But conservatives in Congress like many voters are skeptical that the federal government will make good on promises to secure the border and enforce the laws. They suspect that immigration reform is headed for a repeat of the 1986 reforms that granted amnesty to 3 million aliens and promised to seal the border. But the laws were never enforced and three million illegals were replaced with some 12 million.

"The amnesty provisions and the fact that the enforcement provisions will not kick in immediately mean to me that this will not solve the illegal immigration problem," Sen. David Vitter, Louisiana Republican, said today. "This will, in fact, make the illegal immigration problem much bigger."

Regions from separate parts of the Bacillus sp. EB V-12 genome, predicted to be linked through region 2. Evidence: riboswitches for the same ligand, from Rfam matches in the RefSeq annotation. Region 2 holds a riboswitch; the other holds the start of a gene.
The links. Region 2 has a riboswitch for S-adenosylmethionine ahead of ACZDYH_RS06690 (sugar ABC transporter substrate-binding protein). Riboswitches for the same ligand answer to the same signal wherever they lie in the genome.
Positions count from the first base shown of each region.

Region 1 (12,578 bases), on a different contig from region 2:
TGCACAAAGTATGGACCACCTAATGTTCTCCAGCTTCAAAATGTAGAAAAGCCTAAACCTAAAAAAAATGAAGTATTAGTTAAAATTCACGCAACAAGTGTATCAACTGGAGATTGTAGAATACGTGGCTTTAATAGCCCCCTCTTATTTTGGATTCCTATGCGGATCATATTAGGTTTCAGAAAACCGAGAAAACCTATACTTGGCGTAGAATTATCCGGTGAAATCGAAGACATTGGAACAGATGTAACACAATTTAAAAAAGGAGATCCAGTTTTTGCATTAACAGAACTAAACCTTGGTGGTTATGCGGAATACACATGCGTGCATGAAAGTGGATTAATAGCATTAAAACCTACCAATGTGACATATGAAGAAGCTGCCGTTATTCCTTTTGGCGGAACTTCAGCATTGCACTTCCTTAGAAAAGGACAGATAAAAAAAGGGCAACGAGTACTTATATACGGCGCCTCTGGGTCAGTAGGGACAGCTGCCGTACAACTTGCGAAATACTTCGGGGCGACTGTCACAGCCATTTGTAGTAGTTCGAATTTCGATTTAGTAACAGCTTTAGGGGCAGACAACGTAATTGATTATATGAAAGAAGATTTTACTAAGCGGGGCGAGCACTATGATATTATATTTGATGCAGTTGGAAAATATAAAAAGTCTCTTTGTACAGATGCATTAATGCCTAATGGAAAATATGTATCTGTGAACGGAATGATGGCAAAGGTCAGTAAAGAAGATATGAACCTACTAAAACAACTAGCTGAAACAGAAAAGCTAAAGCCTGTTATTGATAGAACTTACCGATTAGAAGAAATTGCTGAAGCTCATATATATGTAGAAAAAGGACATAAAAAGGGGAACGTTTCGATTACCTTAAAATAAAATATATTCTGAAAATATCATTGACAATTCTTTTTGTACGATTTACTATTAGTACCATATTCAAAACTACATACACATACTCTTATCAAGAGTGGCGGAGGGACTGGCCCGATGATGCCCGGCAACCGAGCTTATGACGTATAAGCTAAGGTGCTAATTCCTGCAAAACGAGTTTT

But do those 62 Senators even know what they voted for?

My published articles are archived at -- Steve Sailer

Legislative Negligence: The Senate Immigration Bill

With a few honorable exceptions, such as Sen. Jeff Sessions (R-AL), the U.S. Senate's performance over the last week and a half was a textbook example of legislative negligence. Today, Thursday, the Senate is expected to vote for a 614 page bill that is estimated to increase legal immigration over the next two decades from 19 million to 66 million, and yet few Senators appear to have taken time to study the bill and crunch the numbers.

The one Senator who clearly has given this monumentally complicated and important bill the attention it deserves, Sen. Sessions, was smeared by Washington Post star reporter Dana Milbank yesterday precisely for behaving responsibly. (You really need to read Milbank's article to believe it.)